What do you picture when you hear “genuine Christmas?” 

Is it lights on a tree and carols playing? Is it being home? Is it a spirit of giving and service? 

Perhaps you, like me, were the Sunday School student with all the answers so this one feels like a softball: Jesus. (Hint: the answer is always Jesus.) A genuine Christmas has to be about Jesus, of course!

Yes and no.

Before we get all huffy about putting the “Christ” back in Christmas, let’s all take a second to remember what Christmas actually is. 

Christmas is about a people fed up, tired, displaced, and wondering if and how God was actually working. Christmas comes from exile– politically, geographically, spiritually. Christmas esteems impossibilities made possible through God, despite a whole culture (religious and secular alike) that stands and scoffs. Christmas highlights just one family’s fear, anxiety, and financial insecurity. Christmas crescendos in a dirty animal storehouse, with a teenager groaning through labour pains. Christmas includes the blood of human childbirth and the necessity of human nourishment. 

Is a genuine Christmas about Jesus? Absolutely. It’s just probably not the sweet, chubby baby Jesus who lays down his sweet head in your porcelain Nativity scene. (Nativity scenes are beautiful, by the way. May they live on.)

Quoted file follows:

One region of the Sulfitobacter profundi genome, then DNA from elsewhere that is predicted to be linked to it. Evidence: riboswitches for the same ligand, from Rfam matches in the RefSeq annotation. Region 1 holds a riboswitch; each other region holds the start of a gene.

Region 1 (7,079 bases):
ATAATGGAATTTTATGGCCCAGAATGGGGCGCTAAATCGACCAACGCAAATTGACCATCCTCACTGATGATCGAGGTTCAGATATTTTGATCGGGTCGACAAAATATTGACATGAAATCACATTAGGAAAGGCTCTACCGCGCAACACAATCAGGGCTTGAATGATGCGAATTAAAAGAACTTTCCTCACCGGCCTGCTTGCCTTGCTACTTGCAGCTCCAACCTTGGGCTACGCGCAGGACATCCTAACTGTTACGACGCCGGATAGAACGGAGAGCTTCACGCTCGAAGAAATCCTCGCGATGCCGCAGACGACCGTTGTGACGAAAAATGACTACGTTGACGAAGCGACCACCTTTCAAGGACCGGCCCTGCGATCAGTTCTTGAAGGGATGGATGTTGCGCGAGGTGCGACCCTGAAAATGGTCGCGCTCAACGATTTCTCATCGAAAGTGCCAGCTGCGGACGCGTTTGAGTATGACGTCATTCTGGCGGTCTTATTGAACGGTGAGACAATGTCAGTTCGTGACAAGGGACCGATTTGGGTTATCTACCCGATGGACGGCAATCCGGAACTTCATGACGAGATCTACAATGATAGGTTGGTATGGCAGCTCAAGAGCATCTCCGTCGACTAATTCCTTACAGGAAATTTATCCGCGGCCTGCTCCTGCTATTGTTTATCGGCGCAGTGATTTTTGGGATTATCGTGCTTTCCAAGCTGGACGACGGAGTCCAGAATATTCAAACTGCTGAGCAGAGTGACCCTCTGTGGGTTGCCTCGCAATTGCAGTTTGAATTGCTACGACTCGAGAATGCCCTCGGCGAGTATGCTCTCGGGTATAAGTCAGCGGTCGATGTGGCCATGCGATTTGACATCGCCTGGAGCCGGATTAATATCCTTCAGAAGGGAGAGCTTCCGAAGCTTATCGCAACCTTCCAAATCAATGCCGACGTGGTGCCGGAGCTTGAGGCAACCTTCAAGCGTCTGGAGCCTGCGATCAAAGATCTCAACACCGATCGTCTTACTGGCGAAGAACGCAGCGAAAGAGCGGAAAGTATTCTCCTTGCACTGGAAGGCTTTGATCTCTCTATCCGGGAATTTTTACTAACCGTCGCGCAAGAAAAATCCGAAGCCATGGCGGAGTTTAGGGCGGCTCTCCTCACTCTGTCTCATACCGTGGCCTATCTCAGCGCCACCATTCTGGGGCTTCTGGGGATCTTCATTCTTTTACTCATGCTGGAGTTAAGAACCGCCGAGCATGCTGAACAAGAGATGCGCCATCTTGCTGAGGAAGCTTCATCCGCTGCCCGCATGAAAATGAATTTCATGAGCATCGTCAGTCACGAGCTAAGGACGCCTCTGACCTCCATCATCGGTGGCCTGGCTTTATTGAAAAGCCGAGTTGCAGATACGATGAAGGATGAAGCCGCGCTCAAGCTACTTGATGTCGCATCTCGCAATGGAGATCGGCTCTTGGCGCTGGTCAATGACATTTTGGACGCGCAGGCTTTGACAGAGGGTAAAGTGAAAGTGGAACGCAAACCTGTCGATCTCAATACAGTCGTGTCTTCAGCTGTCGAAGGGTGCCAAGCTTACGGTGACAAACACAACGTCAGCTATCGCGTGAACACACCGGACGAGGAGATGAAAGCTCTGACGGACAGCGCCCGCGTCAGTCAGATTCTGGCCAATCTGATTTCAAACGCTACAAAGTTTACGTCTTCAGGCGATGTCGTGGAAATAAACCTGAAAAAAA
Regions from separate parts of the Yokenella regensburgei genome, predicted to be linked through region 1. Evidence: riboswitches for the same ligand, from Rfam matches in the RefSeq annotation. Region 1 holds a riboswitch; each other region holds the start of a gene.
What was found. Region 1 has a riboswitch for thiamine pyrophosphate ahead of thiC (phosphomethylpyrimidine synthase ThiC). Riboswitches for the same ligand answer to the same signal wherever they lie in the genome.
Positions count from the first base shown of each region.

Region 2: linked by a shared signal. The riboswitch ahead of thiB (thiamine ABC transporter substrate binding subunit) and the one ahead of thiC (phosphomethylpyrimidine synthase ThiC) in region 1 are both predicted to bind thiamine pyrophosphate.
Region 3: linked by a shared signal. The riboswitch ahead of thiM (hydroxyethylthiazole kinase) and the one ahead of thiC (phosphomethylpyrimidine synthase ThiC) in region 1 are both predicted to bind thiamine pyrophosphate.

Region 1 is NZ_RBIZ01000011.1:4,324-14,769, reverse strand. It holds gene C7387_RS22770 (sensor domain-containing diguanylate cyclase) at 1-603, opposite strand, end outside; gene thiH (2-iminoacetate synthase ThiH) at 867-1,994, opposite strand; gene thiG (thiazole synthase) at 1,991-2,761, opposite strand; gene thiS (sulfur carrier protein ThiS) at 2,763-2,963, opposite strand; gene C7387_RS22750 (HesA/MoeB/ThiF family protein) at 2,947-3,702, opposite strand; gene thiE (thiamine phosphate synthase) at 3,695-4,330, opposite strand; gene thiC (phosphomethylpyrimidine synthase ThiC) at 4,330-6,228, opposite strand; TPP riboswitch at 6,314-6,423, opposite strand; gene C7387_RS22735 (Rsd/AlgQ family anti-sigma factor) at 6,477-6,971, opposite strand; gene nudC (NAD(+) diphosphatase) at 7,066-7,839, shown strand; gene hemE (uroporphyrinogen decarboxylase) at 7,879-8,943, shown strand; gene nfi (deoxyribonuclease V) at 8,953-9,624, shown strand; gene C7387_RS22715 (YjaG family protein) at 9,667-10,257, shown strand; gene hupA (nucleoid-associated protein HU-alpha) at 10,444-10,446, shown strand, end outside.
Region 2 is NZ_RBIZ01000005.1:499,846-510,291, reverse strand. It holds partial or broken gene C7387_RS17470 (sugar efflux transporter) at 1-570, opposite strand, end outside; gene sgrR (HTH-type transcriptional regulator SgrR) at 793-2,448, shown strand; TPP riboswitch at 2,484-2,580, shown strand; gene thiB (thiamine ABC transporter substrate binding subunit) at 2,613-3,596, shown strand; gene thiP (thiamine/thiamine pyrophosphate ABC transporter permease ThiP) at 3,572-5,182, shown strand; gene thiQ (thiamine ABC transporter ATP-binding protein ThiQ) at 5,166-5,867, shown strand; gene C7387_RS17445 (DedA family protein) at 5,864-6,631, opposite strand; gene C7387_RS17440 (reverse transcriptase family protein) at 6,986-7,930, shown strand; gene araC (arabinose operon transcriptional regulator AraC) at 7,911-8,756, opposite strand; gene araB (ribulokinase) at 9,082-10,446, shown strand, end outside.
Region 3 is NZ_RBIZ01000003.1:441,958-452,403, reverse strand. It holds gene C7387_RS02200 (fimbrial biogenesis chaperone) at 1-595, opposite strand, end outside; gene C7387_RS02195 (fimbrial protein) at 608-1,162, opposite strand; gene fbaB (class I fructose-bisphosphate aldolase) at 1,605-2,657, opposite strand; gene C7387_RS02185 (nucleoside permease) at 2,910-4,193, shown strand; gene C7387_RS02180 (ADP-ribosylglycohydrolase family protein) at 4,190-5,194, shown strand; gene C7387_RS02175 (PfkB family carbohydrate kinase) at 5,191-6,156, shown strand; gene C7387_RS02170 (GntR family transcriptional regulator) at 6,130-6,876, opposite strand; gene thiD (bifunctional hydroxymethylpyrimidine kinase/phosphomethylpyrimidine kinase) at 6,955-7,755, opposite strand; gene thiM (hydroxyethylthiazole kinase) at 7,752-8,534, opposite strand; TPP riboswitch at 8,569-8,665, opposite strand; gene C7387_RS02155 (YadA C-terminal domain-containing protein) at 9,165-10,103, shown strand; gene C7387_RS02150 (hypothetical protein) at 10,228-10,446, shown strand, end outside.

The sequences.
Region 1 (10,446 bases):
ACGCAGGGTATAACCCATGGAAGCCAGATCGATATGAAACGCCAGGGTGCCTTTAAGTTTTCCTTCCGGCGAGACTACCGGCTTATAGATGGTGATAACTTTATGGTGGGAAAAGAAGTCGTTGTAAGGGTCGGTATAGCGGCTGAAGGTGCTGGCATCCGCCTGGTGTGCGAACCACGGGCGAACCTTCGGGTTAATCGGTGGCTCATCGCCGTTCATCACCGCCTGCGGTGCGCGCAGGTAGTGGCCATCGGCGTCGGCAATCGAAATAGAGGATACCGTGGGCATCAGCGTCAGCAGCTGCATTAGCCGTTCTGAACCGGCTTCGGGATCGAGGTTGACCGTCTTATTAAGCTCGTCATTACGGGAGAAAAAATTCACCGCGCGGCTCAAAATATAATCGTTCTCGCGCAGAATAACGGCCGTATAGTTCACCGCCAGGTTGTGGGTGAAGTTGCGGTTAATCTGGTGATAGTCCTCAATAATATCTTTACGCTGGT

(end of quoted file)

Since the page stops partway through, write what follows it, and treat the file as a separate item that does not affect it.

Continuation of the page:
A genuine Christmas is not solely about celebrating the coming of God to earth. It’s about actually acknowledging our need for him and asking him to arrive in desperate circumstances and disrupt everything. That’s why we celebrate.

The Martyred Archbishop of San Salvador, Oscar Romero put it like this:

No one can celebrate

a genuine Christmas

without being truly poor.

The self-sufficient, the proud,

those who, because they have

everything, look down on others,

those who have no need

even of God- for them there

will be no Christmas.

Only the poor, the hungry,

those who need someone

to come on their behalf,

will have that someone.

That someone is God.

Emmanuel. God-with-us.

Without poverty of spirit

there can be no abundance of God.

Spoiler: our culture is obsessed with avoiding poverty and praises self-sufficiency. Even as I write this I find myself distracted, looking at sales, exploring products, dreaming about “when I will finally be able to buy ____.”